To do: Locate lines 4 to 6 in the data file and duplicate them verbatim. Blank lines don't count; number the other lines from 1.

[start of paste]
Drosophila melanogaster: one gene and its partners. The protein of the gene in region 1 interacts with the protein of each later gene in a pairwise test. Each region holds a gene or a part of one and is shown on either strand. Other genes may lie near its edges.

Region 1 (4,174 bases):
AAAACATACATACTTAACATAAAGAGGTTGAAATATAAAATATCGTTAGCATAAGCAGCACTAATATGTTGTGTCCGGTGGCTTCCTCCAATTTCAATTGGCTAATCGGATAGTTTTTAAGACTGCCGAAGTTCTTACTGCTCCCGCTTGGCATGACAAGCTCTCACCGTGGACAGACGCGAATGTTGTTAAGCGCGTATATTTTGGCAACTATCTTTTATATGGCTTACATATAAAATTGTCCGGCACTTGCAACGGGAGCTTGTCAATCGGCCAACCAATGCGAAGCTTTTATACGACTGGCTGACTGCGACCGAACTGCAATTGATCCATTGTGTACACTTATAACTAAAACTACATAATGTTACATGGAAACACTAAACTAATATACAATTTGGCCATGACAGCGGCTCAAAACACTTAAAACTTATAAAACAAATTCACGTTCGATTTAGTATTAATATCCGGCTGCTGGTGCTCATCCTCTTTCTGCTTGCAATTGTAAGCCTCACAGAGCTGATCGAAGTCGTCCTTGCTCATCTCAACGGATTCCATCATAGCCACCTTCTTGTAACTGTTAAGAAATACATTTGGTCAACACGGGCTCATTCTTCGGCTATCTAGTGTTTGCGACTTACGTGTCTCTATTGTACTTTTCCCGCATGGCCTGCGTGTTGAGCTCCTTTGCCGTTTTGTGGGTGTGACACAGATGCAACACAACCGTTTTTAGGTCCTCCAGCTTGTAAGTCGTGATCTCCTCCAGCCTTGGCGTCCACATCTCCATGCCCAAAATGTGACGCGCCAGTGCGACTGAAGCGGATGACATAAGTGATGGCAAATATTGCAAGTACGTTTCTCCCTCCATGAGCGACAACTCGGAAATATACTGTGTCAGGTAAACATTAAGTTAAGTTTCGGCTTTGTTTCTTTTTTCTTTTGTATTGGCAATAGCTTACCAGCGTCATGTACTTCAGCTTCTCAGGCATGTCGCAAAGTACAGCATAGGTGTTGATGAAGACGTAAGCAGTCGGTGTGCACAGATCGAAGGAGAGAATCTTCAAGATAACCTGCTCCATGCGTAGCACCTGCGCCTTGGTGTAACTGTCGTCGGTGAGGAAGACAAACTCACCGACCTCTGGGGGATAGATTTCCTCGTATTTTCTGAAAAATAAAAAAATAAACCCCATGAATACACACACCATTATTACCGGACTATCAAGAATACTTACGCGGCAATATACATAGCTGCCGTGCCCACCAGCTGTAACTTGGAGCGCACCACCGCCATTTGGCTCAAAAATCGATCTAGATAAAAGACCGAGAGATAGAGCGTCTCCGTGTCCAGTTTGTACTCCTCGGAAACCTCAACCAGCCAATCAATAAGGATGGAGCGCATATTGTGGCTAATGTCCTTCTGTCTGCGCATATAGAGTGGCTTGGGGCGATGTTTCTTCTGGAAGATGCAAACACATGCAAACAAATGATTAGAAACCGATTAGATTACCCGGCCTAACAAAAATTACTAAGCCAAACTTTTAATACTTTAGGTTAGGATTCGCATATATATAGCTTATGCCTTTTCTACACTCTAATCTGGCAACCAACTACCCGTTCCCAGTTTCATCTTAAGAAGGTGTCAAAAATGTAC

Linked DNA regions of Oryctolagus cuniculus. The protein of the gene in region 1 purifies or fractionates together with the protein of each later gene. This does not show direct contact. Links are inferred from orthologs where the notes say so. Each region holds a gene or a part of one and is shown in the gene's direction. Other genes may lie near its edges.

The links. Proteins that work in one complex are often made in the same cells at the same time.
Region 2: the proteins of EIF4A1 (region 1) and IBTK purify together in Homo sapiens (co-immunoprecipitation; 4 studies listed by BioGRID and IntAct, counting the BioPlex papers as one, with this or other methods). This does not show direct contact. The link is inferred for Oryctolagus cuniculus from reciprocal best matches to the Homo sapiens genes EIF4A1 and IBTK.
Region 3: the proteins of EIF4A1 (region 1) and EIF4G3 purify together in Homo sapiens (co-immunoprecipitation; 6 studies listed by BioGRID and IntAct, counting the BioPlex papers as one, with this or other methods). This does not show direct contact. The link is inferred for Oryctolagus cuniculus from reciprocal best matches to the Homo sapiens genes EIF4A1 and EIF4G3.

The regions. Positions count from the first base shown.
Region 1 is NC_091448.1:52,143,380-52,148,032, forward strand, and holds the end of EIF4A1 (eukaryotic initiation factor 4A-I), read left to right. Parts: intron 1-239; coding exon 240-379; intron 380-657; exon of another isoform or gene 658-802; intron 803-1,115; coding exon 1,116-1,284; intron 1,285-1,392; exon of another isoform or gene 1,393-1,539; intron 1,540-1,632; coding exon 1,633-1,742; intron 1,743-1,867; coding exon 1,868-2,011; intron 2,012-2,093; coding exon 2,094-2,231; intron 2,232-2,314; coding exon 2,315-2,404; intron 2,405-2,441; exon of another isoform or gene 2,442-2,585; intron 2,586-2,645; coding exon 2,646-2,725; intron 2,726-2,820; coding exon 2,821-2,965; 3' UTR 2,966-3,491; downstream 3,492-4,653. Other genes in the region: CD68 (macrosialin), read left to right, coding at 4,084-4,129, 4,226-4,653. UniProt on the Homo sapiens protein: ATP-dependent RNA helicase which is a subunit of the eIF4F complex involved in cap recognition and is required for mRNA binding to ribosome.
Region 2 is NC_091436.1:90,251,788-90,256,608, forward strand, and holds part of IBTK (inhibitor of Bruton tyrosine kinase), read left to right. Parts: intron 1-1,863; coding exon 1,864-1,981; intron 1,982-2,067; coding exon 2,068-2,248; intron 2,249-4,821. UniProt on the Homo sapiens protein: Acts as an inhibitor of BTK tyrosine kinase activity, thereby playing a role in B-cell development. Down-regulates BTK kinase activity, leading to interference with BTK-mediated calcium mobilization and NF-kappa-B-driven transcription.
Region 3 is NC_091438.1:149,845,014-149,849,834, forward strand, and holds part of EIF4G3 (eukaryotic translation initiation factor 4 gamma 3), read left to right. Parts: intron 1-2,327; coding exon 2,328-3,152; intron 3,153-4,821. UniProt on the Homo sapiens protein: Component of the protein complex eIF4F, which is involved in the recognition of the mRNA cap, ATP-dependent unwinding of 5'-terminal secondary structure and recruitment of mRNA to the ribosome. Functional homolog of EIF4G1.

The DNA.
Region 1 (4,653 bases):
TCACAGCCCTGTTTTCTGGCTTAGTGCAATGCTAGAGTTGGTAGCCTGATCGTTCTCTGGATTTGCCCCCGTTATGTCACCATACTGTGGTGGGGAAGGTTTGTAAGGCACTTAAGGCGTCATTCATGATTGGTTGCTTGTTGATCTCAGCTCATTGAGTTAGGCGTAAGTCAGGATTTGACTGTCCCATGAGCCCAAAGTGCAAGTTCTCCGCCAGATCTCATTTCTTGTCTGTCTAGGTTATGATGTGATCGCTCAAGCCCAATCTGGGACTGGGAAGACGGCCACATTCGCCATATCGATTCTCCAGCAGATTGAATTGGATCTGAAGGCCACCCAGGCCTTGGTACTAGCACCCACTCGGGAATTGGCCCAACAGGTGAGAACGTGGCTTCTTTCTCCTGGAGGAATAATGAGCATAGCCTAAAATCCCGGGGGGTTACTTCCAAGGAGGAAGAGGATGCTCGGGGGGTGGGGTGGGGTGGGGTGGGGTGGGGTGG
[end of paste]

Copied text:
Linked DNA regions of Oryctolagus cuniculus. The protein of the gene in region 1 purifies or fractionates together with the protein of each later gene. This does not show direct contact. Links are inferred from orthologs where the notes say so. Each region holds a gene or a part of one and is shown in the gene's direction. Other genes may lie near its edges.

The links. Proteins that work in one complex are often made in the same cells at the same time.
Region 2: the proteins of EIF4A1 (region 1) and IBTK purify together in Homo sapiens (co-immunoprecipitation; 4 studies listed by BioGRID and IntAct, counting the BioPlex papers as one, with this or other methods). This does not show direct contact. The link is inferred for Oryctolagus cuniculus from reciprocal best matches to the Homo sapiens genes EIF4A1 and IBTK.